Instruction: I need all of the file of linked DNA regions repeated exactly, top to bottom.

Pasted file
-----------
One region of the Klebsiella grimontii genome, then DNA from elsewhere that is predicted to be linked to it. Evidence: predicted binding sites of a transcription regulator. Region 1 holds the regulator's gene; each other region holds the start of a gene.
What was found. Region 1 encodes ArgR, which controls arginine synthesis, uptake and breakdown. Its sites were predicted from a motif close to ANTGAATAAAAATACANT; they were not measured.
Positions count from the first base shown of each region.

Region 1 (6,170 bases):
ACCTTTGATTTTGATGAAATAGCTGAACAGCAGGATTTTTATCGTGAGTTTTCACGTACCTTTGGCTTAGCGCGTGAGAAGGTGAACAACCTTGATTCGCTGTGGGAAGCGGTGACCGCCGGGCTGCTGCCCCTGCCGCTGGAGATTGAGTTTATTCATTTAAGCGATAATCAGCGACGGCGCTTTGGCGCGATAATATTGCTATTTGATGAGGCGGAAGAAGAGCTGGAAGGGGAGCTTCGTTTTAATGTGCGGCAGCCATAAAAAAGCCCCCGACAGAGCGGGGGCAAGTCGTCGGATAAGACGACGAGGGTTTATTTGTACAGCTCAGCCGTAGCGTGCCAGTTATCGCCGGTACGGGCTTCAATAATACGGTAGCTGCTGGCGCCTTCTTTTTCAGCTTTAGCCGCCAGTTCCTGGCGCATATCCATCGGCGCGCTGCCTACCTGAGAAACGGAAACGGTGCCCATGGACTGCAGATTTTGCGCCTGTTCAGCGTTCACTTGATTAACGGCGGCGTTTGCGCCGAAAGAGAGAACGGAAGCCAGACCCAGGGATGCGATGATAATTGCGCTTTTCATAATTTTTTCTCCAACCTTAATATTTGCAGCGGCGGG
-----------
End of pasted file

One region of the Klebsiella grimontii genome, then DNA from elsewhere that is predicted to be linked to it. Evidence: predicted binding sites of a transcription regulator. Region 1 holds the regulator's gene; each other region holds the start of a gene.
What was found. Region 1 encodes ArgR, which controls arginine synthesis, uptake and breakdown. Its sites were predicted from a motif close to ANTGAATAAAAATACANT; they were not measured.
Positions count from the first base shown of each region.

Region 1 (6,170 bases):
ACCTTTGATTTTGATGAAATAGCTGAACAGCAGGATTTTTATCGTGAGTTTTCACGTACCTTTGGCTTAGCGCGTGAGAAGGTGAACAACCTTGATTCGCTGTGGGAAGCGGTGACCGCCGGGCTGCTGCCCCTGCCGCTGGAGATTGAGTTTATTCATTTAAGCGATAATCAGCGACGGCGCTTTGGCGCGATAATATTGCTATTTGATGAGGCGGAAGAAGAGCTGGAAGGGGAGCTTCGTTTTAATGTGCGGCAGCCATAAAAAAGCCCCCGACAGAGCGGGGGCAAGTCGTCGGATAAGACGACGAGGGTTTATTTGTACAGCTCAGCCGTAGCGTGCCAGTTATCGCCGGTACGGGCTTCAATAATACGGTAGCTGCTGGCGCCTTCTTTTTCAGCTTTAGCCGCCAGTTCCTGGCGCATATCCATCGGCGCGCTGCCTACCTGAGAAACGGAAACGGTGCCCATGGACTGCAGATTTTGCGCCTGTTCAGCGTTCACTTGATTAACGGCGGCGTTTGCGCCGAAAGAGAGAACGGAAGCCAGACCCAGGGATGCGATGATAATTGCGCTTTTCATAATTTTTTCTCCAACCTTAATATTTGCAGCGGCGGG